Backup packets are queued or dropped according to policy and will automatically  transmit when the congestion subsides. This allows for round-the-clock backups without the need for strict off-hours backup windows and alleviates concern that the backup process will impair production traffic that shares the same network links.

Data security

No conversation about backups is complete without discussing data security. From a network perspective, this includes a plan for extending internal security policies and tools out to the WAN and cloud where off-site backups will eventually reside.

Beyond these data protection basics, network and security administrators must also battle shadow IT. Shadow IT is becoming a serious problem that affects the safety and backup/restore capabilities of corporate data. Backups are only useful when they collect all critical data. Shadow IT is preventing this from happening because data is increasingly being stored in unauthorized cloud applications.

Tools such as NetFlow and cloud access security broker (CASB) platforms can help track down and curb the use of shadow IT. A CASB can monitor traffic destined to the Internet and control what cloud services employees can use.

Source link

Data Center Architecture: Converged, HCI, and Hyperscale

A comparison of three approaches to enterprise infrastructure.

If you are planning an infrastructure refresh or designing a greenfield data center from scratch, the hype around converged infrastructure, hyperconverged infrastructure (HCI) and hyperscale might have you scratching your head. In this blog, I’ll compare and contrast the three approaches and consider scenarios where one infrastructure architecture would be a better fit than the others.

Converged infrastructure

Converged infrastructure (CI) incorporates compute, storage and networking in a pre-packaged, turnkey solution. The primary driver behind convergence was server virtualization: expanding the flexibility of server virtualization to storage and network components. With CI, administrators could use automation and management tools to control the core components of the data center. This allowed for a single admin to provision, de-provision and make any compute, storage or networking changes on the fly.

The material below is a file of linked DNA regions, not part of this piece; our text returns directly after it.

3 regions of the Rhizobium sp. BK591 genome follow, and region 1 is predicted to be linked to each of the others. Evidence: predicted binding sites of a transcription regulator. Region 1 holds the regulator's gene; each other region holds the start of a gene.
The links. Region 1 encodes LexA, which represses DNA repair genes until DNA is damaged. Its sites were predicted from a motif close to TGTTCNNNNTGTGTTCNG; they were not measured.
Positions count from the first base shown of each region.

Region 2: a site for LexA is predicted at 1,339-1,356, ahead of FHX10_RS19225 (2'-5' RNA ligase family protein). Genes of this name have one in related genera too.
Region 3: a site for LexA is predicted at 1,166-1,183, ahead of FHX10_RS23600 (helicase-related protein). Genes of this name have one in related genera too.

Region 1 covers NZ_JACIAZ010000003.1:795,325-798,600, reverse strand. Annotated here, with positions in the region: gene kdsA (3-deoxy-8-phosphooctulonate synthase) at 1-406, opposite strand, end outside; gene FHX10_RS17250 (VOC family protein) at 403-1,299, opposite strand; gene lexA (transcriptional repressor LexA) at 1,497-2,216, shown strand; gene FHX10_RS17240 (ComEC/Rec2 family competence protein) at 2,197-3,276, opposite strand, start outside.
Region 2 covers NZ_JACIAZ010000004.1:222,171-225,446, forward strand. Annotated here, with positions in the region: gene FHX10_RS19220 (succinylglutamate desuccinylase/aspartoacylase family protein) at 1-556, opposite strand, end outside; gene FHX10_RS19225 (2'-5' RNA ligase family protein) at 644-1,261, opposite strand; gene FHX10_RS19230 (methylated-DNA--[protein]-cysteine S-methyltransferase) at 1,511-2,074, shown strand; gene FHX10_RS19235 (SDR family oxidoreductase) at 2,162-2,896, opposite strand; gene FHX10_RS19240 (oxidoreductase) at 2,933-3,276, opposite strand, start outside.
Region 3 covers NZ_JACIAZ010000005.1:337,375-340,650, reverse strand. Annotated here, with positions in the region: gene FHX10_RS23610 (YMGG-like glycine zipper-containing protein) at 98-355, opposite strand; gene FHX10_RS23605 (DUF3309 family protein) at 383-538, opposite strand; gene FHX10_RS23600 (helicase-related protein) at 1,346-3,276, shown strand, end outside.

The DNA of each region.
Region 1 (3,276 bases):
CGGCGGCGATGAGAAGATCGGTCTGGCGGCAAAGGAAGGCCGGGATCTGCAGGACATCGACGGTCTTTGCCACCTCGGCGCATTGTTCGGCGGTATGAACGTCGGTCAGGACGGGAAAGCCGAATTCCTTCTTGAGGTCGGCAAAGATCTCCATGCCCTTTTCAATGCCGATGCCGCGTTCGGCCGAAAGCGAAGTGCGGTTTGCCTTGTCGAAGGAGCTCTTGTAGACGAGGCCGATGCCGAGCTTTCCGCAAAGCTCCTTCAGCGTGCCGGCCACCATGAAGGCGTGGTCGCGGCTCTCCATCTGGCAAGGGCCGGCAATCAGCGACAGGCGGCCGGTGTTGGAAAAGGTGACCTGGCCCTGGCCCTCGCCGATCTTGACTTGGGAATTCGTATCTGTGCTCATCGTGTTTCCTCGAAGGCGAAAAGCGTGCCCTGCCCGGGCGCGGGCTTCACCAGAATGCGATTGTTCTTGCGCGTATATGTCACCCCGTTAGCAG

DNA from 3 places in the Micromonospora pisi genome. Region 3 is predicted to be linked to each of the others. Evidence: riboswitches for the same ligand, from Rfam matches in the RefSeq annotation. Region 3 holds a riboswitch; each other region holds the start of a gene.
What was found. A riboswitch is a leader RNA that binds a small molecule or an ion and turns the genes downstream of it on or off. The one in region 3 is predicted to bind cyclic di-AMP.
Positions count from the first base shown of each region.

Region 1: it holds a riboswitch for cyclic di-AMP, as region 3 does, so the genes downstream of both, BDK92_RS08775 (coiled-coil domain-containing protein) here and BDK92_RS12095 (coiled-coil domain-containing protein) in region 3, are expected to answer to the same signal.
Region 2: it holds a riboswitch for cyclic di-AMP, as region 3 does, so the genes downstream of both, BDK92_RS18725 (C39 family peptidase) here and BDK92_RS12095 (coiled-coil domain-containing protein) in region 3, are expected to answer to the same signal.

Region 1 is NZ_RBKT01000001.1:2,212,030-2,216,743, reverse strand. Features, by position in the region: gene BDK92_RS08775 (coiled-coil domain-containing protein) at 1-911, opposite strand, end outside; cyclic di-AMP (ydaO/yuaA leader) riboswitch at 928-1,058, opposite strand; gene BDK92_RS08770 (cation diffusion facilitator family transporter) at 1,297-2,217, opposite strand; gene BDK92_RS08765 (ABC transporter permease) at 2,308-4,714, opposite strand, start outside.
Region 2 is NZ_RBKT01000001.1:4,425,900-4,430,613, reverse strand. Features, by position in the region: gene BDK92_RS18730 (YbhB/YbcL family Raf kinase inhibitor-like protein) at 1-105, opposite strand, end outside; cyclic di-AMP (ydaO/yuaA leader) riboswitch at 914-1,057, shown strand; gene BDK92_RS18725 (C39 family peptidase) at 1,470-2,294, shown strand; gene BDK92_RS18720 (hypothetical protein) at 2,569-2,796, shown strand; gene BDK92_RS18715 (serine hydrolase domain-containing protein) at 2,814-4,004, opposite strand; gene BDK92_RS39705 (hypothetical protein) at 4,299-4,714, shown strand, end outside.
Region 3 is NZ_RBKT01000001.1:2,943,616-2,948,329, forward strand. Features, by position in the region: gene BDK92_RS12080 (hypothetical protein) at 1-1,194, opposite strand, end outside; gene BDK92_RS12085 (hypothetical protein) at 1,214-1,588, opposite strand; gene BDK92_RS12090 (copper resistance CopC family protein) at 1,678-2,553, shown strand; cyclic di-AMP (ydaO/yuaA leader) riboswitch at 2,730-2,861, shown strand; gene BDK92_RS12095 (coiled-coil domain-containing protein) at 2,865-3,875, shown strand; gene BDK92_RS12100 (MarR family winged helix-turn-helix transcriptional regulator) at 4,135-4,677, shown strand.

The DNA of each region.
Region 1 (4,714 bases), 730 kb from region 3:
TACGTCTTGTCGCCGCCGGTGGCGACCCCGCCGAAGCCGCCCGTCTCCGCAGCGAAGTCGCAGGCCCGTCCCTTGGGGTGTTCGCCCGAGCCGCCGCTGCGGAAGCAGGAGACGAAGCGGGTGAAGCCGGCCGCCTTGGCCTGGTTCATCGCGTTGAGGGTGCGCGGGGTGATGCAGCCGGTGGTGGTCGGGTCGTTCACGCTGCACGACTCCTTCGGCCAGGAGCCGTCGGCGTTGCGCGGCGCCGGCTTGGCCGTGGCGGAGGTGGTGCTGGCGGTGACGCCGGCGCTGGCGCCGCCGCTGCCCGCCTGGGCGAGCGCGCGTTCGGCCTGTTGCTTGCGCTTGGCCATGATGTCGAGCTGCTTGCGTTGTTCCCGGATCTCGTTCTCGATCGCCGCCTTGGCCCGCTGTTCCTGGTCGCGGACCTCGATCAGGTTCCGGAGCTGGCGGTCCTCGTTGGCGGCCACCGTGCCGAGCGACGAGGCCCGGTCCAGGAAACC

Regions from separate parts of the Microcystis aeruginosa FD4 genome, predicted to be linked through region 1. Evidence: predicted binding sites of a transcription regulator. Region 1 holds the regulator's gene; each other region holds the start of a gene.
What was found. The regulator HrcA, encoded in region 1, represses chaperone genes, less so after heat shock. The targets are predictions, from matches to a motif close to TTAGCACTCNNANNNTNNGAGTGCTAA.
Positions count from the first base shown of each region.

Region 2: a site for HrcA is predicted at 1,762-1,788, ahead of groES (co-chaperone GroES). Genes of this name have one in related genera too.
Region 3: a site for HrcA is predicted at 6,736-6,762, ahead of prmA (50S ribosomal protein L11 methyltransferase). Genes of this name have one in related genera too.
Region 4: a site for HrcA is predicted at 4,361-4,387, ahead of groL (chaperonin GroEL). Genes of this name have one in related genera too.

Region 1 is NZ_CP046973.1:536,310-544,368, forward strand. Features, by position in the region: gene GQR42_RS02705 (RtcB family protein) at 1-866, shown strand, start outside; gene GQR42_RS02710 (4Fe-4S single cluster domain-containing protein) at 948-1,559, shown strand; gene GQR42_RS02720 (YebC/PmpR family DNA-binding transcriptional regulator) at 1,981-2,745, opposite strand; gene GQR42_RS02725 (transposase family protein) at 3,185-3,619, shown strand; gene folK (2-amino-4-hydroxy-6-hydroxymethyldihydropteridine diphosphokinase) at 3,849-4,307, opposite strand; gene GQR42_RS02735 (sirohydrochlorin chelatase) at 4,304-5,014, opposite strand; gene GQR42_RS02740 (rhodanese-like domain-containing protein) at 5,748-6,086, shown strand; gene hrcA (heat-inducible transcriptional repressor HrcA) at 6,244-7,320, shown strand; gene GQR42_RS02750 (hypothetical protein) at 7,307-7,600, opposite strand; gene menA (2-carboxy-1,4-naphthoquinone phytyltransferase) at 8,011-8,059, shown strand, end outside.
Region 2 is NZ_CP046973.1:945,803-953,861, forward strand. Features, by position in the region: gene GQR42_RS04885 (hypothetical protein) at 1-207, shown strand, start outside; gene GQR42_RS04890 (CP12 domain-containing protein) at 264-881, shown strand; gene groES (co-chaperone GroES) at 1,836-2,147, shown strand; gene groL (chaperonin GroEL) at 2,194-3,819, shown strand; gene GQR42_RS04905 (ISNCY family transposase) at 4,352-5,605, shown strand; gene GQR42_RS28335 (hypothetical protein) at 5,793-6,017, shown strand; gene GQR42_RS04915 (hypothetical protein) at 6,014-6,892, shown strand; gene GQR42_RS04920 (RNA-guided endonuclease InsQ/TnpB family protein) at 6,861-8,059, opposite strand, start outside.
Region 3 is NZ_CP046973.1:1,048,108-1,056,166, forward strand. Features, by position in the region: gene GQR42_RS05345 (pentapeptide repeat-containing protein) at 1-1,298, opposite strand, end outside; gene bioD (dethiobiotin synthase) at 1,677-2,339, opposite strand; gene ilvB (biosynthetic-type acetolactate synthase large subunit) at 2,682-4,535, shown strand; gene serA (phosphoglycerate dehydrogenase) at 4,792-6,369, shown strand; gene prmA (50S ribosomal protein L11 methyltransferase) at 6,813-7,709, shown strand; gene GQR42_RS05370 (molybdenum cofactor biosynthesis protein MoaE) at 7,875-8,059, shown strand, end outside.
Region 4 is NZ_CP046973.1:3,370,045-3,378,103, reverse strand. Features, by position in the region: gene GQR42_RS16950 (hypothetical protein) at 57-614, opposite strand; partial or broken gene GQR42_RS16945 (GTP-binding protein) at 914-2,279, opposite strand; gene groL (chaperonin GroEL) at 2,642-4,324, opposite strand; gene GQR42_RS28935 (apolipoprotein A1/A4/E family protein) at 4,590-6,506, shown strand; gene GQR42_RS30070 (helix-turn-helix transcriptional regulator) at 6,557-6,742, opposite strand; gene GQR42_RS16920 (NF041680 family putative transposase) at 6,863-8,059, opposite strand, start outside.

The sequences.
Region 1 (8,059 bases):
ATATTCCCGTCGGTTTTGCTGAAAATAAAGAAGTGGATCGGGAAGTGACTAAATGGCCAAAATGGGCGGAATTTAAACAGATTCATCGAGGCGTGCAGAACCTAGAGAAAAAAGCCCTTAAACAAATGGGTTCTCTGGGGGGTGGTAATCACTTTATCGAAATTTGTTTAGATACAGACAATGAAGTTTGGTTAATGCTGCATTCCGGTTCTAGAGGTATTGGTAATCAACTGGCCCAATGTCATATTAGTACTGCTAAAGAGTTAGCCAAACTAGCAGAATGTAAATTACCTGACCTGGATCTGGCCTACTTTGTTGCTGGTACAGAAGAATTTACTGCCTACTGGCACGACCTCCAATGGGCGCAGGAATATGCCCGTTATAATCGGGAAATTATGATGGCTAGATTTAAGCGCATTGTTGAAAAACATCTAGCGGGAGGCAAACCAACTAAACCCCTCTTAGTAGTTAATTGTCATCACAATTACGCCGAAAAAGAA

Converged infrastructure platforms use the same silo-centric infrastructure components of traditional data centers. They’re simply pre-architected and pre-configured by the manufacturers. The glue that unifies the components is specialized management software. One of the earliest and most popular CI examples is Virtual Computing Environment (VCE). This was a joint venture by Cisco Systems, EMC, and VMware that developed and sold various sized converged infrastructure solutions known as Vblock. Today, Vblock systems are sold by the combined Dell-EMC entity, Dell Technologies.

CI solutions are a great choice for infrastructure pros who want an all-in-one solution that’s easy to buy and pre-packaged direct from the factory. CI is also easier from a support standpoint. If you maintain support contracts on your CI system, the manufacture will assist in troubleshooting end-to-end. That said, many vendors are shifting their focus towards hyperconverged infrastructures.

Hyperconverged infrastructure

HCI builds on CI. In addition to combining the three core components of a data center together, hyperconverged infrastructure leverages software to integrate compute, network and storage into a single unit as opposed to using separate components. This architecture design offers performance advantages and eliminates a great deal of physical cabling compared to silo- and CI-based data centers.